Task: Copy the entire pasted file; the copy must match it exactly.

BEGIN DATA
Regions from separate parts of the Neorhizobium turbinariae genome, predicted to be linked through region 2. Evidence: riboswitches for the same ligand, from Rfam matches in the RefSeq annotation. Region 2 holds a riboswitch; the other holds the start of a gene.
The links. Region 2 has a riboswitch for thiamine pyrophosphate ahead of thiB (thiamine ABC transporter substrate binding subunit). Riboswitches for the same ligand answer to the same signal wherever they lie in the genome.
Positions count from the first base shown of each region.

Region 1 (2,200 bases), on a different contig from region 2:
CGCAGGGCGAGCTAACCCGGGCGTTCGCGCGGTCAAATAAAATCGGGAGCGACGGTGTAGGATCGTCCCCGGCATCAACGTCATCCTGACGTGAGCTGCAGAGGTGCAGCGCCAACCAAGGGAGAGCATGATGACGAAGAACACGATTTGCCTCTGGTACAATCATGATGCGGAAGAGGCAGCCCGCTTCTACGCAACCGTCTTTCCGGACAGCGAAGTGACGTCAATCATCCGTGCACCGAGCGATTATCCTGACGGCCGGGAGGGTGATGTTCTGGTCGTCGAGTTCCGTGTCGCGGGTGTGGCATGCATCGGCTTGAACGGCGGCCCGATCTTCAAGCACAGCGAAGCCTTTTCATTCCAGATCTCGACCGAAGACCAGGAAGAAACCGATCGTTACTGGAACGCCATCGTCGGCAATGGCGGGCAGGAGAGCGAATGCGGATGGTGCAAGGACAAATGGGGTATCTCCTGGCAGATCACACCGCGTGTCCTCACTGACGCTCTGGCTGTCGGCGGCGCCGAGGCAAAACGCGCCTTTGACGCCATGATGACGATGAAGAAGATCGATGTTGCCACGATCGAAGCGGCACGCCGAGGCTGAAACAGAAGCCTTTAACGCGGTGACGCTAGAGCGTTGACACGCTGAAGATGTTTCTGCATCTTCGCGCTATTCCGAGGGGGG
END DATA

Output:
Regions from separate parts of the Neorhizobium turbinariae genome, predicted to be linked through region 2. Evidence: riboswitches for the same ligand, from Rfam matches in the RefSeq annotation. Region 2 holds a riboswitch; the other holds the start of a gene.
The links. Region 2 has a riboswitch for thiamine pyrophosphate ahead of thiB (thiamine ABC transporter substrate binding subunit). Riboswitches for the same ligand answer to the same signal wherever they lie in the genome.
Positions count from the first base shown of each region.

Region 1 (2,200 bases), on a different contig from region 2:
CGCAGGGCGAGCTAACCCGGGCGTTCGCGCGGTCAAATAAAATCGGGAGCGACGGTGTAGGATCGTCCCCGGCATCAACGTCATCCTGACGTGAGCTGCAGAGGTGCAGCGCCAACCAAGGGAGAGCATGATGACGAAGAACACGATTTGCCTCTGGTACAATCATGATGCGGAAGAGGCAGCCCGCTTCTACGCAACCGTCTTTCCGGACAGCGAAGTGACGTCAATCATCCGTGCACCGAGCGATTATCCTGACGGCCGGGAGGGTGATGTTCTGGTCGTCGAGTTCCGTGTCGCGGGTGTGGCATGCATCGGCTTGAACGGCGGCCCGATCTTCAAGCACAGCGAAGCCTTTTCATTCCAGATCTCGACCGAAGACCAGGAAGAAACCGATCGTTACTGGAACGCCATCGTCGGCAATGGCGGGCAGGAGAGCGAATGCGGATGGTGCAAGGACAAATGGGGTATCTCCTGGCAGATCACACCGCGTGTCCTCACTGACGCTCTGGCTGTCGGCGGCGCCGAGGCAAAACGCGCCTTTGACGCCATGATGACGATGAAGAAGATCGATGTTGCCACGATCGAAGCGGCACGCCGAGGCTGAAACAGAAGCCTTTAACGCGGTGACGCTAGAGCGTTGACACGCTGAAGATGTTTCTGCATCTTCGCGCTATTCCGAGGGGGG